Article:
Half a Chicken and a Red Radio Flyer Wagon
Because I’m one of these systematic people, meaning I devise what I feel are clever ways to monitor my Sacramento real estate business such as staying on top of new listings coming up, escrows in progress, short sales about to be approved, that sort of thing, I also apply this analytical process to track stuff in my personal life. For example, I track my weight. Of course, of all days to look at how much weight one has has gained or lost over the year, what better day to do it than Thanksgiving, I ask you?
I know what you’re probably thinking right now, what kind of goofball counts calories on Thanksgiving? That’s a day to stuff your face and not think about the amount of fat swimming in the gravy you dumped all over your giant mound of dressing, which you had crafted to look like that mountain in Close Encounters of The Third Kind. Unfortunately, I am privy to the disgusting fact I never forget on Thanksgiving, which I will now share with you so you can recall it as well: adults on average gain 1 to 3 pounds every Thanksgiving. That equates to an extra 3,500 to an additional 10,000-plus calorie intake.
If you’re one of those skinny rails that can work it off just by glancing crosswise at the treadmill, well, we all secretly hate you. There is an image that sticks in my mind when I think about fat. It’s not that I watched The Oprah Show on a regular basis but I happened to catch one episode, for some unknown reason, in which she recently lost weight. Like most of us, she’s a yo-yo dieter. Oprah pulled on to the stage a red Radio Flyer wagon filled with 67 pounds of gross fat, which represented her weight loss at that point in her life.
The other thing that struck home was the sad fact I never woke up on Christmas morning to find a Radio Flyer wagon under the tree, no matter how many wish lists I scribbled to Santa Claus. My sisters and brother all at some point received a Radio Flyer wagon for Christmas or birthdays, but not me. You’d think being the oldest that I would have been the first to get a wagon, but it was not to be. This was a depressing moment from my childhood in the 1950s, not as bad as living with an abusive and alcoholic father, but I learned how to cope with that. I never learned how to cope with not receiving a Radio Flyer wagon.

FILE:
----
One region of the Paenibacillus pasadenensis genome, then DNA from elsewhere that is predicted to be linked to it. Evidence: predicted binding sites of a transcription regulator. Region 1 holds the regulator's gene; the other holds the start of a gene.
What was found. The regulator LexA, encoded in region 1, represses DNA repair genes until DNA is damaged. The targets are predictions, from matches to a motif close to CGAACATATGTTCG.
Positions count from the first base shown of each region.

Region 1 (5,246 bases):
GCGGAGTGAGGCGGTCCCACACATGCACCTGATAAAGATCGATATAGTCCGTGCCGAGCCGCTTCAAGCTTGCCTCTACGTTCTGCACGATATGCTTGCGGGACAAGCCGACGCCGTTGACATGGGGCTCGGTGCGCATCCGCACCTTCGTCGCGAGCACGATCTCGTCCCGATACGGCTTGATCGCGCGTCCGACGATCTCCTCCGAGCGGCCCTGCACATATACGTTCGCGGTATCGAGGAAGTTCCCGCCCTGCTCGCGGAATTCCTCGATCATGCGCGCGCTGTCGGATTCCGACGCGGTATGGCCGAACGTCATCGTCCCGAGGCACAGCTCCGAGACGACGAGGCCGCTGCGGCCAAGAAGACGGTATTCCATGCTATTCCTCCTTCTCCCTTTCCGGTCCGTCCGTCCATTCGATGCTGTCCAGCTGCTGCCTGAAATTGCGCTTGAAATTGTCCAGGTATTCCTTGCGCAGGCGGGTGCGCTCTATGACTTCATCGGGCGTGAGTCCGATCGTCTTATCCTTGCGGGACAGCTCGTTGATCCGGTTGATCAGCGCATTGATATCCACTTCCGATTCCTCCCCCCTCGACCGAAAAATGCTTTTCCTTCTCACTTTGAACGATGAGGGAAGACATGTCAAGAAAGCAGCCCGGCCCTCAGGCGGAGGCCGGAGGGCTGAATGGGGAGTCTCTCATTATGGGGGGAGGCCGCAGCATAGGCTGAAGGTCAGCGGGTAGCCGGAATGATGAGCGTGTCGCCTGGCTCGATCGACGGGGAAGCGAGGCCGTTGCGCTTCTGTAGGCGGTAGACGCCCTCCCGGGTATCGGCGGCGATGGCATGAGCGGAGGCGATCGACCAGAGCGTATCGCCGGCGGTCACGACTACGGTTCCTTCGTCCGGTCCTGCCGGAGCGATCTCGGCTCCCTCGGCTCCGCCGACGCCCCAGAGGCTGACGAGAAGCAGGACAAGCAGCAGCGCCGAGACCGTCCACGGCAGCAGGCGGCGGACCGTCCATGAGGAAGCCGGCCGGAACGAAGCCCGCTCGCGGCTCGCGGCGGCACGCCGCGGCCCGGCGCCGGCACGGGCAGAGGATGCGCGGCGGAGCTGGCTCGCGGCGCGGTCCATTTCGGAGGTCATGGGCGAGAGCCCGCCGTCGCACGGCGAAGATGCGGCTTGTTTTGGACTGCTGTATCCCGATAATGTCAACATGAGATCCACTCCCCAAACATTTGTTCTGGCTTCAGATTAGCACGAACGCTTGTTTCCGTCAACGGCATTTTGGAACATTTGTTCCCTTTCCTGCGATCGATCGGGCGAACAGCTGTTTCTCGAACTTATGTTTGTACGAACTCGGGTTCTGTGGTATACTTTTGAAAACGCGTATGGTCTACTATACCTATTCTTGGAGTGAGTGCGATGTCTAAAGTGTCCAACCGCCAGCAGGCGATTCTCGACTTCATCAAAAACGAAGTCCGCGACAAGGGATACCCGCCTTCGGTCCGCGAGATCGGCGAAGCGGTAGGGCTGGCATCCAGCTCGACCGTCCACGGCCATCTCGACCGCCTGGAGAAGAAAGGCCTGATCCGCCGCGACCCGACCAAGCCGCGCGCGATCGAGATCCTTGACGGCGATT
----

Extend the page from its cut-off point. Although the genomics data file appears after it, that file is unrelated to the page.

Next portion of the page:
My girlfriend, Margie Moreno, upon hearing that story in 1988, went out and bought me a red Radio Flyer wagon. She put it together herself and delivered it to my house with a big red bow. That wagon lives in my garage now. I use it in the garden and it’s become an integral part of my life. Margie has long ago died. Yet, memories survive just like calendars.
I pulled out my calendar yesterday and noted the weights I have posted over the past 11 months. Yes, goofy as it may seem, I track my weight every few days. When I averaged all of my weights, which believe me I struggle to maintain at my age, my weight had gone steadily downhill from January to July, and then back up to the point where I’m at the same weight as I was in January, plus two pounds. It could be worse. It could be 3 extra chickens, which would be an extra 12 pounds. But when I put it into perspective, the weight increase amounts to only half a chicken. That’s not so bad.
Back in the last century, chickens used to weigh 3 pounds a piece, but for some reason today they are much fatter, and now they all weigh 4 pounds or more. Could be chicken steroids. I use the chicken-weight method when I ponder weight gain or loss. When my husband mentioned that we have the power to just not go for a second helping at Thanksgiving yesterday, that was an extremely good idea. Who knew he was so motivational? Just like Oprah! Of course, we didn’t skip dessert, though. We’re not that foolish.